Aldi targeted over questionable contracts
German-based supermarket chain Aldi is under fire after details of questionable clauses in employee contracts were brought to light by news website Avisen.dk today.
Experts in contract law and representatives of employee unions were alarmed by the clauses, which may be illegal.
Among the clauses in a standard contract is the right for managers to search employees’ belongings, lockers and cars at the end of the work day, a practice that one Aldi manager said was common.
“It’s rather normal that they ask you to open the boot of your car,” the manager told Avisen.dk, adding that he risked losing his job if he spoke to the media.
Representatives of trade union HK told Avisen.dk that while they accepted that employees could be searched when they left work, searching an employee's vehicle was another issue.
“It’s a serious problem. Bags and cars are personal items that Aldi cannot interfere with,” HK representative Mai Britt Tand said, adding that the company's right to search an employee's vehicle without any justification was objectionable.
Kim Jensen, a manager with HK, said the union had been trying to get Aldi to change its contracts for some time but with limited success.
“We have been pursuing Aldi and its contracts because they are unreasonable and obscene, but we haven’t managed to get them to do so,” Jensen said.
Jensen was critical of other clauses in Aldi contracts, including the company's claim to compensation awarded to its employees.
The contracts state that if employees are unable to work as a result of an injury caused by a third party, the employee must hand over to Aldi the details of the third party and the incident that lead to the injury.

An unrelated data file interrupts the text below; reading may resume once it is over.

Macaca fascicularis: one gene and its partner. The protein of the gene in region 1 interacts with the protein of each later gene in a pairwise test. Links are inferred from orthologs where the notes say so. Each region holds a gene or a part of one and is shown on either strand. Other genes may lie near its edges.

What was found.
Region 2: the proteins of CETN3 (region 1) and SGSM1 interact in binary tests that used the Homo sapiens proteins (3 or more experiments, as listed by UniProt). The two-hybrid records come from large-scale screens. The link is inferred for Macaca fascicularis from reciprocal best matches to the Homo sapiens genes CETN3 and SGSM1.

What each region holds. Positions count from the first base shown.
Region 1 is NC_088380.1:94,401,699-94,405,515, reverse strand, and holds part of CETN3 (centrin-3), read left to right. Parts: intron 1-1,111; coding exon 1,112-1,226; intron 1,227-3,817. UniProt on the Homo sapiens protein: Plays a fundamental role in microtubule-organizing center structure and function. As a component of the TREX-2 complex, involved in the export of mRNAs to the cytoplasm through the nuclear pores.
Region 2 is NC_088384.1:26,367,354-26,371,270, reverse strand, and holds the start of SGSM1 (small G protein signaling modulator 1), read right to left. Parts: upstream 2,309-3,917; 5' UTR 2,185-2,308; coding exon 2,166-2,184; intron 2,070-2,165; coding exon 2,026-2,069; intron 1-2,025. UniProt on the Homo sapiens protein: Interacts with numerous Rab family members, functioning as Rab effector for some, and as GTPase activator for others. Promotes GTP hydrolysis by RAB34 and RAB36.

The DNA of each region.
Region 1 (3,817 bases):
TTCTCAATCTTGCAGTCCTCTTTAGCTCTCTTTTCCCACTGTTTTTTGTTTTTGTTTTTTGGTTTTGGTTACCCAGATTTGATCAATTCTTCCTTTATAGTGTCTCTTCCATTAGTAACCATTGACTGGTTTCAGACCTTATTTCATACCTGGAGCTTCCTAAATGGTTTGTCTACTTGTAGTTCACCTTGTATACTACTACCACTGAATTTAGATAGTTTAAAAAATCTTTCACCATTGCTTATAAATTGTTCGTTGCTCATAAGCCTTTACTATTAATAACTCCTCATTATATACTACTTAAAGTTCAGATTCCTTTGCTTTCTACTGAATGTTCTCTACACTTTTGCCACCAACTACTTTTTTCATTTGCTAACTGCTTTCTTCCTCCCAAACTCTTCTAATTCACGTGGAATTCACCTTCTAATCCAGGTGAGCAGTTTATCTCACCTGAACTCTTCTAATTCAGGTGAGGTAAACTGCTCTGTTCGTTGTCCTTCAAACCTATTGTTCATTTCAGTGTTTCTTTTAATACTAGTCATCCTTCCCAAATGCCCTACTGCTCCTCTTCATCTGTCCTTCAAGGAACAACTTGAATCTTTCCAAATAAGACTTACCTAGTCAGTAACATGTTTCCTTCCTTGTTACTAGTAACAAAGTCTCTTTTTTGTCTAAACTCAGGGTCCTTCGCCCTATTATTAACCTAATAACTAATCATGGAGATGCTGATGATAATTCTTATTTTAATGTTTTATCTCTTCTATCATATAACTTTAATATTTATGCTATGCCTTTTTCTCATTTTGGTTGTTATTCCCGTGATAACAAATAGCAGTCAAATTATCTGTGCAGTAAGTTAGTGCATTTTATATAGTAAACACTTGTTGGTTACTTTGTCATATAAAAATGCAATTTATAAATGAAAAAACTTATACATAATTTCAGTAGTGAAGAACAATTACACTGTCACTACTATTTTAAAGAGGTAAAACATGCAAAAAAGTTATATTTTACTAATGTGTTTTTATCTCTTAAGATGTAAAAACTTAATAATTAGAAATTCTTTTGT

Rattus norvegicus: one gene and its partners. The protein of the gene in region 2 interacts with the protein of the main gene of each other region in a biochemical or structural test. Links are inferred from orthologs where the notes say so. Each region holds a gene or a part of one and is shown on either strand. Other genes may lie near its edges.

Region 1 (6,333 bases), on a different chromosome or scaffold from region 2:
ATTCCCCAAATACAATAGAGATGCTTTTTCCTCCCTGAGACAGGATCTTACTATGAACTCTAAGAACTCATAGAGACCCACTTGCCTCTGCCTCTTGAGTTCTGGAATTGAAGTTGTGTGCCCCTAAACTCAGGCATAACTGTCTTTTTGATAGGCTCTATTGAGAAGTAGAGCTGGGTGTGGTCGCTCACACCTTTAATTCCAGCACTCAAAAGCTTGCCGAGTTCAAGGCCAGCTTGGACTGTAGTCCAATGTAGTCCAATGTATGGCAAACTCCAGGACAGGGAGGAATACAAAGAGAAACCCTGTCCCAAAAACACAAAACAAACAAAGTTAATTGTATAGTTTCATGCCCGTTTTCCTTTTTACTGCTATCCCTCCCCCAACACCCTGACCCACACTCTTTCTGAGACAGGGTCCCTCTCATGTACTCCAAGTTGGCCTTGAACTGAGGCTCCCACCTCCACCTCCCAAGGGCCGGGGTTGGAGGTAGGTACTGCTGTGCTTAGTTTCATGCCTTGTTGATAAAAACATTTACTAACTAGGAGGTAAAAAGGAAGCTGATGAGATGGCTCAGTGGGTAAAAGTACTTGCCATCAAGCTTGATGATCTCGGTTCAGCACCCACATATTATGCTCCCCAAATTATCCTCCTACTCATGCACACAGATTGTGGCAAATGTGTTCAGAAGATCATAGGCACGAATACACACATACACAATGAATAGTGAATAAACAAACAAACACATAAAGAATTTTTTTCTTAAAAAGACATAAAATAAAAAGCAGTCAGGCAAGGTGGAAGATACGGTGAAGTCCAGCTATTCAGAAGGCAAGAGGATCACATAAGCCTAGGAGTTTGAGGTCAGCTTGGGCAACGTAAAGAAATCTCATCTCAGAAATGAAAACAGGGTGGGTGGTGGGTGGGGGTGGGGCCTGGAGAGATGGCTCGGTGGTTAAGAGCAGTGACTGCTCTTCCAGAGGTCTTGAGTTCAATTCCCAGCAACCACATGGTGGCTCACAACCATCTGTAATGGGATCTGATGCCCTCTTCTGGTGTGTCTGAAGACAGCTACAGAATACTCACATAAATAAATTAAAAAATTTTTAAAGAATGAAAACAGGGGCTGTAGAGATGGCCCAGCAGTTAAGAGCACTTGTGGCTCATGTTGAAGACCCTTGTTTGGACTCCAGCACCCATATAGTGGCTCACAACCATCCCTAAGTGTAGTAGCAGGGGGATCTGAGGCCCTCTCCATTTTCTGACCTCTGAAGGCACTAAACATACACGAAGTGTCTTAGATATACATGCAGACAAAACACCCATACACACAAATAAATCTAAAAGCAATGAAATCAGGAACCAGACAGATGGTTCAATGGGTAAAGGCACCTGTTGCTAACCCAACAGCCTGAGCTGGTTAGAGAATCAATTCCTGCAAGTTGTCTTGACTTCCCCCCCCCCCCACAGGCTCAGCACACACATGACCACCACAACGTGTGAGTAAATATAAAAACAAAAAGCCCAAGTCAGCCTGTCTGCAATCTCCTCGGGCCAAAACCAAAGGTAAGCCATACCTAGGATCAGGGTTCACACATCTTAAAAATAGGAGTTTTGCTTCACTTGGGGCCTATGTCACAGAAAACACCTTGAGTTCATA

If the employee is then awarded damages for pain suffered or lost earnings, Aldi may then demand that the employee compensate the company the cost of hiring replacement staff from their compensation.
“Employees have the right to their damages precisely because they have been injured. We find it’s disrespectful that they would want to profit from the compensation, “ Jensen said.
Other controlling measures found in the contracts include defining holiday as ‘recuperation time’ for employees, effectively banning them from performing any activity, such as work or active holidays, that would prevent them from resting.
Lawyers expressed surprise when presented with the contracts.
“I have never seen anything like it,” Peter Breum, from Elmer and Partner, a firm that has 25 years of experience in employment law, said of the compensation clause. “It’s probably not illegal but it’s highly unusual and it’s definitely bad practice because it may put its employees in a difficult situation.”
Martin Gras Lind, lawyer and lecturer in employment law at business college Handelshøkskole Århus, questioned the legality of the contracts.
“In my view, the contract could be invalid in some circumstances, even though the employee signed it. Compensation as a result of personal injury is often protected.”
Jan Lund, managing director for Aldi in Denmark, declined to contribute to Avisen.dk's article.